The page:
You show up daily for work and do your job. One day you notice that you’re no longer invited to meetings or included on internal memos or kept abreast of upcoming changes. You realize that you don’t have the information or knowledge to do your work efficiently – you’re no longer in the loop.
There are many reasons why you might wind up on the sidelines. Maybe you’ve stopped making small talk with co-workers or taking part in office gatherings because you feel overloaded with work, or just have too much going on in your personal life.
Use the following tips to help identify and fix common obstacles to staying in the loop:
- Look beyond your section or department to see the big picture. Carve out some time and reach out to internal staff members with lunch invitations or make time for small talk during breaks.
- Volunteer. Even though you may already feel overloaded, find a way to attend meetings where your input could be helpful or offer to coordinate activities to help you stay on top of details.
- Connect with former colleagues. A former employee or contractor could provide helpful insight on office politics, upcoming changes, etc. Keep in touch.
- Stay abreast of industry trends. Help prevent unpleasant surprises by staying informed about downturns or key leadership changes in your industry.
- Share information. Be transparent whenever possible. If you are generous with your resources, others are more likely to reciprocate.
- Confirm rumors. The office grapevine may contain some gems, but you need to separate fact from fiction. Keep your eyes and ears open.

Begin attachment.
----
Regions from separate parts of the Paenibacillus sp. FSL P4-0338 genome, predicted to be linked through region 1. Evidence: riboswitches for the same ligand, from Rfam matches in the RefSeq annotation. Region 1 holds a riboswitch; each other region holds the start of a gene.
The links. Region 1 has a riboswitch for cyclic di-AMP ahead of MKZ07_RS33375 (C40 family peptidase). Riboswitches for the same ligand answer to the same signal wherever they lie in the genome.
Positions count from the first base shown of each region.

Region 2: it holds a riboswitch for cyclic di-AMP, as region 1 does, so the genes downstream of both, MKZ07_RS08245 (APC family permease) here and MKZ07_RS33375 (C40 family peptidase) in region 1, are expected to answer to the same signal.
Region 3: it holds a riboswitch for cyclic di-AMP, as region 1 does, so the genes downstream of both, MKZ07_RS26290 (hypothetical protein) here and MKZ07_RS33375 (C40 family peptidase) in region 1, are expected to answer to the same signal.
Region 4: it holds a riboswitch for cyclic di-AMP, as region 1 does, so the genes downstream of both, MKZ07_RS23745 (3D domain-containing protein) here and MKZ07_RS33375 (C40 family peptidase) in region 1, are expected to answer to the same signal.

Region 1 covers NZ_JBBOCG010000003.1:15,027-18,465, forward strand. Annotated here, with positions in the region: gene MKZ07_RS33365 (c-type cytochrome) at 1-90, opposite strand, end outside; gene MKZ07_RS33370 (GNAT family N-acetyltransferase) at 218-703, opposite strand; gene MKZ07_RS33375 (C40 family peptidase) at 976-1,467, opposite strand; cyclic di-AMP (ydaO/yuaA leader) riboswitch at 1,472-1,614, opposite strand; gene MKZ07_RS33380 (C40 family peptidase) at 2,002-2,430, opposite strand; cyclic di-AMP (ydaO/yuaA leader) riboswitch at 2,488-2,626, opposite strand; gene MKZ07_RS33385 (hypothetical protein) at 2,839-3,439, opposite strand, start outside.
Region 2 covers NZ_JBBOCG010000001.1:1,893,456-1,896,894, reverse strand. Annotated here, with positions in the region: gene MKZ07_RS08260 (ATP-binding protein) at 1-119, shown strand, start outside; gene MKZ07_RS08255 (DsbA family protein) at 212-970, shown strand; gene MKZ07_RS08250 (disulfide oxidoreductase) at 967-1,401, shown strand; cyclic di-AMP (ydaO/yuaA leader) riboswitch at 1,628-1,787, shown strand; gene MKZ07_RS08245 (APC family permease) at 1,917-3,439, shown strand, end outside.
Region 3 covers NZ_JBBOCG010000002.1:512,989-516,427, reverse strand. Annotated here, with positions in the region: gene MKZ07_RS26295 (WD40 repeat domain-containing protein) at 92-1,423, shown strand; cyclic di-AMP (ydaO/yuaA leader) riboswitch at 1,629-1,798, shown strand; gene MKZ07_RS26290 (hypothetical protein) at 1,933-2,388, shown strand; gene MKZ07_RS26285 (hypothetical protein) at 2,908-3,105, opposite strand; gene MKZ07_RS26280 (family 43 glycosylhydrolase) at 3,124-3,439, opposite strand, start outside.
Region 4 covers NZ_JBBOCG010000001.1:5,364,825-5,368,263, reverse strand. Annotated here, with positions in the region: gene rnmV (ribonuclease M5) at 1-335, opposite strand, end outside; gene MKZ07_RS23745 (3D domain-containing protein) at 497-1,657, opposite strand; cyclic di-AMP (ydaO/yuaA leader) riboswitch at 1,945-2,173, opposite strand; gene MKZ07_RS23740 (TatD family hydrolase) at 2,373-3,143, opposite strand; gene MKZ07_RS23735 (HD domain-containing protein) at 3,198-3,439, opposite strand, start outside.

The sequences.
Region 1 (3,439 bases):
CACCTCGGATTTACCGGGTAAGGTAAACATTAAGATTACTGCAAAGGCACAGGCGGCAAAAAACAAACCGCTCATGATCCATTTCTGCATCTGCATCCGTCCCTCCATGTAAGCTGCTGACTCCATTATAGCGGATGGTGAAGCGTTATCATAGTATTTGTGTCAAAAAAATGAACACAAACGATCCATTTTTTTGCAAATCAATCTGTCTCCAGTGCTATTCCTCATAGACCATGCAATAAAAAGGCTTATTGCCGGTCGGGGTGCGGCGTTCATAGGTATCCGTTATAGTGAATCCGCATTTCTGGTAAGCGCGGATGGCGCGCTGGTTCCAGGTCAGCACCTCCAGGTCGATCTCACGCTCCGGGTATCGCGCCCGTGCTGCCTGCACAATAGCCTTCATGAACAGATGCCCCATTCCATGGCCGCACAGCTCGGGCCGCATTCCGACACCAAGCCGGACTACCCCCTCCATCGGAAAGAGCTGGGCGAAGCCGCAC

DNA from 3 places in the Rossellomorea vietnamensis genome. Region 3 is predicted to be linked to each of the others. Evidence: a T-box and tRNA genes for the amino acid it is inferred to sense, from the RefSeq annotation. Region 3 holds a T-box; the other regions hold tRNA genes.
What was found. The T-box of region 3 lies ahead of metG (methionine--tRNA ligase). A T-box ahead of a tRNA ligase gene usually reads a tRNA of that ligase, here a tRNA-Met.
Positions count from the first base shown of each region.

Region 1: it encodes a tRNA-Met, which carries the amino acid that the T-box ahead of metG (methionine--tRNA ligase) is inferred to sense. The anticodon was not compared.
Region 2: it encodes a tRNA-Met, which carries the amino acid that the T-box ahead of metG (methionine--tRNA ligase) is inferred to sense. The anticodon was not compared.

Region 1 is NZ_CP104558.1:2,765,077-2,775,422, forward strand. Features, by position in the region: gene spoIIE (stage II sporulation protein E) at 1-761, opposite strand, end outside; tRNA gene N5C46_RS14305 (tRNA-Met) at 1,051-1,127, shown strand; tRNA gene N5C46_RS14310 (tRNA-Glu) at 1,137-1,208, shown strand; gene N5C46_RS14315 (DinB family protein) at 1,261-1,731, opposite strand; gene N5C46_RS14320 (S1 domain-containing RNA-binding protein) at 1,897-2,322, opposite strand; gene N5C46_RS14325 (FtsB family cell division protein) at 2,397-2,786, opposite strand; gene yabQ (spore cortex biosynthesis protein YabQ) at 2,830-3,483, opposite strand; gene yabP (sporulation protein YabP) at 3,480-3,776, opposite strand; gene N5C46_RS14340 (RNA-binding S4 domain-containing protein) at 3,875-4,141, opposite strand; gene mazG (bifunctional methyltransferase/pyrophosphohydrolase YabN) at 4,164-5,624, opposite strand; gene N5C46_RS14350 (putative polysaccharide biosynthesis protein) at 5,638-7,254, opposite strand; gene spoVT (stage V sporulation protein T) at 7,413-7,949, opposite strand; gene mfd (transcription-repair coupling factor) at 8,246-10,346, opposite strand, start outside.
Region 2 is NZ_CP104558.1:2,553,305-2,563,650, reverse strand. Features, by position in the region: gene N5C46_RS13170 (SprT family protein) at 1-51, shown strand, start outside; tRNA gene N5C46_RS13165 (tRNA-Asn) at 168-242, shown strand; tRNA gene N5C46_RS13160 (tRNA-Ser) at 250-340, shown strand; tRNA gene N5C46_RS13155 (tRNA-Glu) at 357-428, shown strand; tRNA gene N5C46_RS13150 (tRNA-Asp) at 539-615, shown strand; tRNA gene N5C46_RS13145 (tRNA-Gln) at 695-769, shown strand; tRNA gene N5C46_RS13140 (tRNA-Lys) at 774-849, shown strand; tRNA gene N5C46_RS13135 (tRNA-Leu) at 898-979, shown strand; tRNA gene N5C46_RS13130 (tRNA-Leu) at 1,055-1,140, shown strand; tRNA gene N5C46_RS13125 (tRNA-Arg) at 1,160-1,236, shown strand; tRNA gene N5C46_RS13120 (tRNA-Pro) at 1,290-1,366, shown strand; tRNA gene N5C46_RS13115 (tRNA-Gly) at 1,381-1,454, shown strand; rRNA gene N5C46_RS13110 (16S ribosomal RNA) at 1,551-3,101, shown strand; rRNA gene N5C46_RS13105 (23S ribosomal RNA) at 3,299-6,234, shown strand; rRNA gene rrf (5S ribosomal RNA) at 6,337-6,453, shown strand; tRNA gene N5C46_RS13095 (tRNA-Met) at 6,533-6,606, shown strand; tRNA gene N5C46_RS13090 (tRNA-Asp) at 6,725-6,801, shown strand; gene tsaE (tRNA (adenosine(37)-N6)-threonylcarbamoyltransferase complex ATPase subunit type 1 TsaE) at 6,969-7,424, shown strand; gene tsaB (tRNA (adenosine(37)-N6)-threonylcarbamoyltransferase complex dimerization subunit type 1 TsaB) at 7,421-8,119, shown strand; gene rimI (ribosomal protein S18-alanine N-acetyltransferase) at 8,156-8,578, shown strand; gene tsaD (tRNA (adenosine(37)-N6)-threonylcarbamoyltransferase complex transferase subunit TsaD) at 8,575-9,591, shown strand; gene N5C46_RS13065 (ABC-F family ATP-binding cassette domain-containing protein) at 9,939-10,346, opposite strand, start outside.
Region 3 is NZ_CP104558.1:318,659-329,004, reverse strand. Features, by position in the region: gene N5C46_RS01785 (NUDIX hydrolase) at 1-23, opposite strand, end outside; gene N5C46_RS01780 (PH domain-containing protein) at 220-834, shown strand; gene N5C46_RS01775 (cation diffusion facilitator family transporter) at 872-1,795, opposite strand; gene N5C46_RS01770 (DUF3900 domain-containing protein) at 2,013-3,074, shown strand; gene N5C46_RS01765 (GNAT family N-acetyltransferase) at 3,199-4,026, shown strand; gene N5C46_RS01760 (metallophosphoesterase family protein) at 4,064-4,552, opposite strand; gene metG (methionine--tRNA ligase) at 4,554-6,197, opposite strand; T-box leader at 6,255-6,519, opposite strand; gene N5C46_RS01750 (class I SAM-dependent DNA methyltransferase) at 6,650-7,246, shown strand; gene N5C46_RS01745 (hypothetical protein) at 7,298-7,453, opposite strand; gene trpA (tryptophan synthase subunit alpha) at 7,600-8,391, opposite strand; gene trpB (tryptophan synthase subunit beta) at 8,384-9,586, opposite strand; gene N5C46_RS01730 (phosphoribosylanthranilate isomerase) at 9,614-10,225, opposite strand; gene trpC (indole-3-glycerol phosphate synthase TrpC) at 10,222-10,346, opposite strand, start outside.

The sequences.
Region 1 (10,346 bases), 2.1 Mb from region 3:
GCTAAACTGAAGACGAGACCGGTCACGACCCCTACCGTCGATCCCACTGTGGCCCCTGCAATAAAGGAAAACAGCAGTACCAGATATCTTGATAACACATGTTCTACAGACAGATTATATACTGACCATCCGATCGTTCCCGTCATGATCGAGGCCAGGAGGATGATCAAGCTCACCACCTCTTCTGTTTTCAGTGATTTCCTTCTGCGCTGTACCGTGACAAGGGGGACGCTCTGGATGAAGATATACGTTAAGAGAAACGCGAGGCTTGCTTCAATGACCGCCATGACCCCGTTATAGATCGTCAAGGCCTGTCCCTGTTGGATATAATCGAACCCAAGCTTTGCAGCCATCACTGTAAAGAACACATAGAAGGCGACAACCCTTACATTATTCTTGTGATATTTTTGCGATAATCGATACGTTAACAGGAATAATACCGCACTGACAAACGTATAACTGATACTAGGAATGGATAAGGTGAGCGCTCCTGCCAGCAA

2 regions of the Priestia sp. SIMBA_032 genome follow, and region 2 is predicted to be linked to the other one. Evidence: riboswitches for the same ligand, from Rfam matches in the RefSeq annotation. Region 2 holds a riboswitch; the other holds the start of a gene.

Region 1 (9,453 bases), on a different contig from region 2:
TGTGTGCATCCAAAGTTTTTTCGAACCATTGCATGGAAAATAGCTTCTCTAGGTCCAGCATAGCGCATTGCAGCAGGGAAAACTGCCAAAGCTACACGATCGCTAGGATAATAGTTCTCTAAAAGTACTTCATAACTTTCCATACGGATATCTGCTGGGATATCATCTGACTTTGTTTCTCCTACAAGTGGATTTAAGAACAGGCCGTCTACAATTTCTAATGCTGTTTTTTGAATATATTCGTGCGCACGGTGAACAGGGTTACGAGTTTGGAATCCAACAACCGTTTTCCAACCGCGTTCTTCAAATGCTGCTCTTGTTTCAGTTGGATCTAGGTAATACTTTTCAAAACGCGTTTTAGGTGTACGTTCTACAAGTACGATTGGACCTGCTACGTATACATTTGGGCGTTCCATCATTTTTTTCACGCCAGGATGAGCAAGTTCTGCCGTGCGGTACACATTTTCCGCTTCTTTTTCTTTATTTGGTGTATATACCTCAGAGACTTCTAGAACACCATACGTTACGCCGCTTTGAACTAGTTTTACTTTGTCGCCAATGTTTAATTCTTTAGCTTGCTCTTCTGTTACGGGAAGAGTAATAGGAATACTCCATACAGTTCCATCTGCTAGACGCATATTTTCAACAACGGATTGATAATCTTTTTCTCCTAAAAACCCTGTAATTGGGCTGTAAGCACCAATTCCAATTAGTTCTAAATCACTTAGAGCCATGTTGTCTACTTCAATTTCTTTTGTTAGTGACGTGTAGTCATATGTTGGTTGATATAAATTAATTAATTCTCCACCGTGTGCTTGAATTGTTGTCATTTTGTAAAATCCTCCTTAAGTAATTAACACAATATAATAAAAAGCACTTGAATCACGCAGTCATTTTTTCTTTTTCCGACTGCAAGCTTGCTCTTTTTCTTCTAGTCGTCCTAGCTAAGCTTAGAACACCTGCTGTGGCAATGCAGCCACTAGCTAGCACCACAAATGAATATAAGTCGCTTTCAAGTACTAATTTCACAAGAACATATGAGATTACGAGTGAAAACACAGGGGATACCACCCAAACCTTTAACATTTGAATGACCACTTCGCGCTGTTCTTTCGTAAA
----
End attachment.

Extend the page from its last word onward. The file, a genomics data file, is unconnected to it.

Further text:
- Be patient. There may be good reasons why some information is being kept confidential. Give others the benefit of the doubt. Work at finding solutions rather than taking things personally.
Other Factors That May Keep You from Staying in the Loop
- Other employees may be feeling insecure. Sometimes, hoarding information is used as a protective measure due to insecurities and competitive pressures by other employees. Help them relax by encouraging team spirit and demonstrating a commitment to helping others succeed.
- Make sure it’s evident that you’re a team player. Your co-workers may be more willing to assist you if they feel that you’ll do your part in creating a win-win situation.
- Fix misunderstandings. If a former buddy is giving you the cold shoulder now due to a miscommunication, let them know that their efforts are appreciated and how you regret that your actions may have affected them.
- Look for alternatives. If your co-workers are also busy and can’t (or won’t) give you the information you’re seeking, get creative and take another route; check meeting minutes or reorganize the workflow, if possible.
- Communicate. Find ways to collaborate on procedures that make optimum use of your resources, whether it’s weekly calls or daily chats with co-workers and/or your supervisor. Earn each other’s trust and treat each other with respect.
Feeling left out of the loop can take a heavy toll when it comes to job satisfaction and performance. All team members should have the opportunity to feel valued and connected. Build and maintain internal and external relationships. Staying in the loop will help you have a more enjoyable work environment and accomplish more.